There was an ethereal beauty to the room; the candles glowing like the light of fireflies, dancing as they flickered to hold the demons at bay. Brennus knelt outside the ring of flames, eyes fixed on the body that lay in the centre; his gaze trapped as if hypnotised. In the centre of the protective circle, his father was at eternal rest. Wrapped in a white linen sheet that mummified him, he looked more like some limbless effigy than a Celtic warrior.
But a warrior his father had been, and a great one at that. He had kept the raiders at bay and fought off their enemies, leading the men into battle as an alpha male leading his wolf pack to glory. To die in battle would have been the way any warrior wanted to depart from this world, but the thought did not wash Brennus of his sorrows.
His sister and his father. Gone.
Already the others had turned to him for leadership; he was everything his father had been and, although it was not the Silure way to hand down the role of chieftain in a hereditary manner, they had decided Brennus would be a wise choice. And that meant there was work to be done. With heartache stabbing at his body, he rose and turned away.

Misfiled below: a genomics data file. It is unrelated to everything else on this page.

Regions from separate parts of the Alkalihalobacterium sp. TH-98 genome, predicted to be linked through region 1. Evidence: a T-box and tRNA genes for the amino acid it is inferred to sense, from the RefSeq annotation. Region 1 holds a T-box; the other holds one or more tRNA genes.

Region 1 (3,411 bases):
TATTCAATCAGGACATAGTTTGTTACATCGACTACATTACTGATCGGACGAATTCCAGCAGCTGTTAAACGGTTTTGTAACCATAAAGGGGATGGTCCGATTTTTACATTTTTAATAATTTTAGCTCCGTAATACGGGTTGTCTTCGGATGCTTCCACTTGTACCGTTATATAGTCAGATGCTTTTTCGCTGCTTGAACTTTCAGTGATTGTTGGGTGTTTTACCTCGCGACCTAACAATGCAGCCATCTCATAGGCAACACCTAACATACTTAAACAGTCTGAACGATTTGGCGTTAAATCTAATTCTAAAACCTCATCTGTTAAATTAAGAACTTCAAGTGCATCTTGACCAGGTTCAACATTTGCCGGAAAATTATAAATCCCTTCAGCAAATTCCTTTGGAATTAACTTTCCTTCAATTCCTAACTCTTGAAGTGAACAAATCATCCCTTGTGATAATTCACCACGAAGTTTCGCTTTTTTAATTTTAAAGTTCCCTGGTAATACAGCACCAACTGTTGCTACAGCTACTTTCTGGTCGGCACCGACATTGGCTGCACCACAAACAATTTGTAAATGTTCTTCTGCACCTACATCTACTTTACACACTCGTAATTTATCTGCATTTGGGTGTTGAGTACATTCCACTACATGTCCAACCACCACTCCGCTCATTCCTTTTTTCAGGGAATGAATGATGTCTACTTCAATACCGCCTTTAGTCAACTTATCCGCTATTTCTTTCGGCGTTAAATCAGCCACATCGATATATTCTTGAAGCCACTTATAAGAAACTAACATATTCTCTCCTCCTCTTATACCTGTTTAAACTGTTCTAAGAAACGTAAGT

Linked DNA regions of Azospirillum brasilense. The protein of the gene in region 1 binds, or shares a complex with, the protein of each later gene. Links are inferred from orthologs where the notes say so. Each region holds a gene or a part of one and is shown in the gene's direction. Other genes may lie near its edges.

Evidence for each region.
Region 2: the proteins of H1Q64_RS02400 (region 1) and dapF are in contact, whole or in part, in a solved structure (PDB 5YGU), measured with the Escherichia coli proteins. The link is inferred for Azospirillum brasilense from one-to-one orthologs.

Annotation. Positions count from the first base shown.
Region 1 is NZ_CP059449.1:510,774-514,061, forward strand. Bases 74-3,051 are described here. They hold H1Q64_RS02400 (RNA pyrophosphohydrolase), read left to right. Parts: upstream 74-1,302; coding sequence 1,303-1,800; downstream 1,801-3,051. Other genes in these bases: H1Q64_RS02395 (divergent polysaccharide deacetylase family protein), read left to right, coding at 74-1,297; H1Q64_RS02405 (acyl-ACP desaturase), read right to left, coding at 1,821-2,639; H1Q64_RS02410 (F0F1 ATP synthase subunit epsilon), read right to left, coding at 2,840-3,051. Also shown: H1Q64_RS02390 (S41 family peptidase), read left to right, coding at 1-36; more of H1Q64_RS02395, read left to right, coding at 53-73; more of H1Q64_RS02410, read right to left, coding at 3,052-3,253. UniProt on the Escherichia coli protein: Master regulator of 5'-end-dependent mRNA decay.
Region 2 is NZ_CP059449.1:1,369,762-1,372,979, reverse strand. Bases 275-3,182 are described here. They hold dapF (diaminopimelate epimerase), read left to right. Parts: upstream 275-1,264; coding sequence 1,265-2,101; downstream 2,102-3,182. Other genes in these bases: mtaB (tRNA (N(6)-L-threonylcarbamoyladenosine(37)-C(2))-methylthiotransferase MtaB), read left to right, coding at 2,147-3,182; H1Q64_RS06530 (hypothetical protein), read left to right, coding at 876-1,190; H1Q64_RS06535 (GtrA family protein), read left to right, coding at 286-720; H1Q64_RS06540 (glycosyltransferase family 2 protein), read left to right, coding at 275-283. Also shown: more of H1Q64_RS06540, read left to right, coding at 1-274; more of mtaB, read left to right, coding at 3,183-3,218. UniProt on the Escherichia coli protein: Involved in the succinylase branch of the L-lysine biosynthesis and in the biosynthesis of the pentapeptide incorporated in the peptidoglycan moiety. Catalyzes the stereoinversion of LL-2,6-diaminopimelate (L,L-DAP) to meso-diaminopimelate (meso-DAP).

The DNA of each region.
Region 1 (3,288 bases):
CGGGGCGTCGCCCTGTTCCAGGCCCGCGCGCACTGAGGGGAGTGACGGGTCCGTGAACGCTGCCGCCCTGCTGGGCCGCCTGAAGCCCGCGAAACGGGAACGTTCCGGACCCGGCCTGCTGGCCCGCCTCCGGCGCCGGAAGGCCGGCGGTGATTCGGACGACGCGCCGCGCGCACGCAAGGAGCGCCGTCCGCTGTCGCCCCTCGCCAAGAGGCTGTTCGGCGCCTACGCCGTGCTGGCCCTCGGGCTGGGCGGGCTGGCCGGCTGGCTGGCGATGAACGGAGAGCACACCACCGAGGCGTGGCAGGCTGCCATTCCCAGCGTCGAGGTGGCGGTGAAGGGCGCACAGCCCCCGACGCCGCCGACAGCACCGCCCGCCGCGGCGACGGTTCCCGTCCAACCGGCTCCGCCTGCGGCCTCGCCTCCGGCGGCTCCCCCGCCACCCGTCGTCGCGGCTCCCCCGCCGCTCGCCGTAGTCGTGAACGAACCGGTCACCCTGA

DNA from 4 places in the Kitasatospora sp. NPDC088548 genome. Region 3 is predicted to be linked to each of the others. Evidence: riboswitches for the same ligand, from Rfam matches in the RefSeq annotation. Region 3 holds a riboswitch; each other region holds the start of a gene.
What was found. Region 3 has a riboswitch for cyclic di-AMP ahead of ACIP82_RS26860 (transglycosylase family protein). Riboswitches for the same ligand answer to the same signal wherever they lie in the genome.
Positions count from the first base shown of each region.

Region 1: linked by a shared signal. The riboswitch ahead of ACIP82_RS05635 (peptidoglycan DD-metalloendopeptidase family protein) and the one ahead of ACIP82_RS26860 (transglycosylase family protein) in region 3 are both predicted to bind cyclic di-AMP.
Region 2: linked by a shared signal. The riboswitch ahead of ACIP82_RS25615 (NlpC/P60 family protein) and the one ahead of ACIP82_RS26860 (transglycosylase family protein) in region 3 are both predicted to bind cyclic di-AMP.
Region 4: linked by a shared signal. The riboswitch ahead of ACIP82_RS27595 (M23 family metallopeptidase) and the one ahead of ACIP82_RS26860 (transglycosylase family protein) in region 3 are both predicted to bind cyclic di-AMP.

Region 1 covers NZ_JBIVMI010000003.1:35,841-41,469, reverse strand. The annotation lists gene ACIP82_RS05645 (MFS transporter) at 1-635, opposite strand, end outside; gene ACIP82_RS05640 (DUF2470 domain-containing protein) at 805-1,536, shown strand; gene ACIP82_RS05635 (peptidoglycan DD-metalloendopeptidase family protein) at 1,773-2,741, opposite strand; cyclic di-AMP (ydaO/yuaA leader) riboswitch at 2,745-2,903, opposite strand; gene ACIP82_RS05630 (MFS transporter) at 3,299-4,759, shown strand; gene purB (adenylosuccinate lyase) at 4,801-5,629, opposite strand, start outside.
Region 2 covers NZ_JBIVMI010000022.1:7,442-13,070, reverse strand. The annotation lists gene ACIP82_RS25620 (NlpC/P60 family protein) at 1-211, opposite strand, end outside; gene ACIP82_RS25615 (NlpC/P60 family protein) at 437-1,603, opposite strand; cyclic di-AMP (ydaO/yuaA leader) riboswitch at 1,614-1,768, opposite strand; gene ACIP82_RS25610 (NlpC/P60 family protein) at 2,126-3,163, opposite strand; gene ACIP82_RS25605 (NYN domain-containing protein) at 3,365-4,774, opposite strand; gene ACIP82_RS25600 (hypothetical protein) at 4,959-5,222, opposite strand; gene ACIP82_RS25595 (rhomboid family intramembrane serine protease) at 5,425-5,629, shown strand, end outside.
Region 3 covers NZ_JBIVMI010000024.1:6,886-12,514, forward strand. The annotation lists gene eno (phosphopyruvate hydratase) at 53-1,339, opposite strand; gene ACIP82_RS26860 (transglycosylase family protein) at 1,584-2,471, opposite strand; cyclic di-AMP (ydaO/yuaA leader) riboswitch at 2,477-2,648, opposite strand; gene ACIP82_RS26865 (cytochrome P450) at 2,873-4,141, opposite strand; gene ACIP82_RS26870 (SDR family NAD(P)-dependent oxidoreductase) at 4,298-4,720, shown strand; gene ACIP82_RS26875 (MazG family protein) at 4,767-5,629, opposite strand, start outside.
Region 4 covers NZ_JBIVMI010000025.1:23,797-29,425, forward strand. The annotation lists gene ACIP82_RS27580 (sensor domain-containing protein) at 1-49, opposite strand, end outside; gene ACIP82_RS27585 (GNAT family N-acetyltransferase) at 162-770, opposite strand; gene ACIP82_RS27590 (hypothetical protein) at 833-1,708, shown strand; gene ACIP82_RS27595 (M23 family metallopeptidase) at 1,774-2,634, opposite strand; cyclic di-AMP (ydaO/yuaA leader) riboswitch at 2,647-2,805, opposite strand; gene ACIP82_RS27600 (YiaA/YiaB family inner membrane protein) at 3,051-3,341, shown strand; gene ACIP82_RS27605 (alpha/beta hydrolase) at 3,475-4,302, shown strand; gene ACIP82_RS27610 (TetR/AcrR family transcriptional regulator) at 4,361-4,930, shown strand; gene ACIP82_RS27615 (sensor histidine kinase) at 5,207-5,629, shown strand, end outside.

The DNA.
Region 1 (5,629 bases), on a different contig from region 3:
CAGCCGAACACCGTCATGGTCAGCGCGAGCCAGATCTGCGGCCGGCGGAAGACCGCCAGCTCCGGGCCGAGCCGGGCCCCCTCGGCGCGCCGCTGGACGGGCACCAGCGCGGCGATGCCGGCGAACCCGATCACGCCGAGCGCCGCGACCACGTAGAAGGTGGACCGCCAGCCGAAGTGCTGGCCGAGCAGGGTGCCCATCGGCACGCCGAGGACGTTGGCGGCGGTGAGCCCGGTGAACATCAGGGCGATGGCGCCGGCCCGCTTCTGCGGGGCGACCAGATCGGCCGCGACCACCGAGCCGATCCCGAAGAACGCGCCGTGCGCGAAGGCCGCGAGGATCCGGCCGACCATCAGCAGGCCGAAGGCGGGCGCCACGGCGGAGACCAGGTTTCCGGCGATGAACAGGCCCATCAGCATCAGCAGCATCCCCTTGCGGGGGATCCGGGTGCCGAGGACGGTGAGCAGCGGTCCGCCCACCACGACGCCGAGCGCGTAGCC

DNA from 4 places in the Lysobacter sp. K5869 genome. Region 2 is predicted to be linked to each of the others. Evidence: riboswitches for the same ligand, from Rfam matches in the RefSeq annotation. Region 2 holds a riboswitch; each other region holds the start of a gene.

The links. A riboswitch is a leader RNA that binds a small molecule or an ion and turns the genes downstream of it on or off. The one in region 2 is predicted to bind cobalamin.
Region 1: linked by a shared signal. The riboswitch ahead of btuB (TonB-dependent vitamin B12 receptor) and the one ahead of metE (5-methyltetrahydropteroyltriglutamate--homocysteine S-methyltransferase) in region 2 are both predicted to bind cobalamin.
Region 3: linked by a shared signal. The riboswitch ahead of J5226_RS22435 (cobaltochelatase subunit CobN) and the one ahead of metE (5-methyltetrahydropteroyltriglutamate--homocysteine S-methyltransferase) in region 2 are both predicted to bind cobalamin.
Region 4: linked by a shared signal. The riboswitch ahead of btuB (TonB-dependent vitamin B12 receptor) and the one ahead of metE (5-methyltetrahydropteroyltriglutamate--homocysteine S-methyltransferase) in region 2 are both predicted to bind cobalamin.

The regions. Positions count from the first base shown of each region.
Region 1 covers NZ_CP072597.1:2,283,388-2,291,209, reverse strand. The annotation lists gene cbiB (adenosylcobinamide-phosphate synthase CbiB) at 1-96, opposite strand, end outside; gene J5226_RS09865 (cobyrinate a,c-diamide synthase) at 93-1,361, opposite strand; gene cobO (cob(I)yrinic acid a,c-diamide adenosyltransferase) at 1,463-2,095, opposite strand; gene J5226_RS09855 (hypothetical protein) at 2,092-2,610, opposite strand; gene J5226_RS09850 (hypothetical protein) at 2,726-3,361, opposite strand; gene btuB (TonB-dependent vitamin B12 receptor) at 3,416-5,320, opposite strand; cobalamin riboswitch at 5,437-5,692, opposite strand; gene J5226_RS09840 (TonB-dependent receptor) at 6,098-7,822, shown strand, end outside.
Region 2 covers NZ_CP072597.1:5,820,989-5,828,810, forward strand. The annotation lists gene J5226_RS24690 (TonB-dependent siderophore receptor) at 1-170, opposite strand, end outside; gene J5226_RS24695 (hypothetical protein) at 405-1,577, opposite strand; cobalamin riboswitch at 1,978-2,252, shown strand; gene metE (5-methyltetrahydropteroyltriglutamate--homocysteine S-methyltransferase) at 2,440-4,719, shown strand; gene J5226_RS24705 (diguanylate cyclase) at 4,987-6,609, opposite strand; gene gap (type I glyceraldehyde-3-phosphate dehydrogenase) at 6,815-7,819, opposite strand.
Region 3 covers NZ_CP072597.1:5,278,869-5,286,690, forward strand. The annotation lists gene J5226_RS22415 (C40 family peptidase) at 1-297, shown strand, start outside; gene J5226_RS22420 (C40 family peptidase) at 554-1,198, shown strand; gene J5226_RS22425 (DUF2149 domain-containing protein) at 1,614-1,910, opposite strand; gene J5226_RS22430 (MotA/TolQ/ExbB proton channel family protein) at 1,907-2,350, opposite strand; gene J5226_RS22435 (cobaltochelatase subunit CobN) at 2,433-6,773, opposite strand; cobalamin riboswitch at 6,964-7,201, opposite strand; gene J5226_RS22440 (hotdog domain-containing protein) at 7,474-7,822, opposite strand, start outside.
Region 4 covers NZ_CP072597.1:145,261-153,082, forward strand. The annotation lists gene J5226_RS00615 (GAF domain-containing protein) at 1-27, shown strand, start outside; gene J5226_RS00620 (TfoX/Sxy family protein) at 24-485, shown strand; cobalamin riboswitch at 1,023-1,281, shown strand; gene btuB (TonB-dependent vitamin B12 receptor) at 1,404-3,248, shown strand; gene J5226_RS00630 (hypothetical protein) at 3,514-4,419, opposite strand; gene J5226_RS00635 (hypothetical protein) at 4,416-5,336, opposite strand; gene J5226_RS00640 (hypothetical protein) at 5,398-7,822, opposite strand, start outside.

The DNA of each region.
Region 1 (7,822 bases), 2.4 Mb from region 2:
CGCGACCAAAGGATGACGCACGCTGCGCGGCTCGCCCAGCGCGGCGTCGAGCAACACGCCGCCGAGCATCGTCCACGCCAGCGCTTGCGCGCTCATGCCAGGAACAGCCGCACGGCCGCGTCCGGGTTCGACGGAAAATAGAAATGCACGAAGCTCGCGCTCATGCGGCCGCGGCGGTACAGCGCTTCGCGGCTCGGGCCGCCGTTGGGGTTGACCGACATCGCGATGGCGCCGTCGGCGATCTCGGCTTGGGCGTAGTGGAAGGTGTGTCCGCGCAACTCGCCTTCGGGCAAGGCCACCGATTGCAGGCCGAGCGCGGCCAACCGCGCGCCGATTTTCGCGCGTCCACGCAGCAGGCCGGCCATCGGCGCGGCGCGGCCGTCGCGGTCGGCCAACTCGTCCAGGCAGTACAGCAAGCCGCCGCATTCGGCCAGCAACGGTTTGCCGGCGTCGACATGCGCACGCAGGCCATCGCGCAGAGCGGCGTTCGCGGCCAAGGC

Outside, in the new night that had followed the sorrows of the day, the hill fort was silent once more. Its wide expanse was spread with the mix of round houses that contained the warriors and protectorates of the land that surrounded them but it all seemed bleak and empty. A hundred or more souls slept on that dreary night but Brennus’ would not be able to rest.
Two warriors, men who had been personal guards of Dafydd and had fought with him till the end, stepped in line with Brennus as he exited the house; walking with him like two pillars either side of an archway. They were huge men, bigger than most in the village, but they had been unable to stop fate. The new chief could feel their presence either side; both were painted the battle colours to honour his father and protect his spirit, their own little gesture.
Walking along the paths, the three would look imposing to any, dark looks upon their wild faces, rough hair and blue bodies. Unlike the two sentinels, Brennus wore his tunic and braecci, dyed wool chequered brown and green. His cloak lay draped over his shoulders, though its warmth was not needed in the summer’s night. There was an inextinguishable cold that wrapped his soul.
Aside from the chief’s dwelling, the roundhouses were light brown, squat mushrooms, their thatched roofs almost reaching the floor. Outside a second house, another large colossus stood, this one staring ahead obediently, like a guard dog standing to attention. His spear was held in one hand, gripped tightly and ready for use. Nodding to him, Brennus took a torch that was tied to the wall and entered the building.
Within, suddenly illuminated and clenching his eyes due to the abrupt sting of light, was a Dobunni warrior, bound by the arms and legs and propped against the wall.
For him, it would be a long night.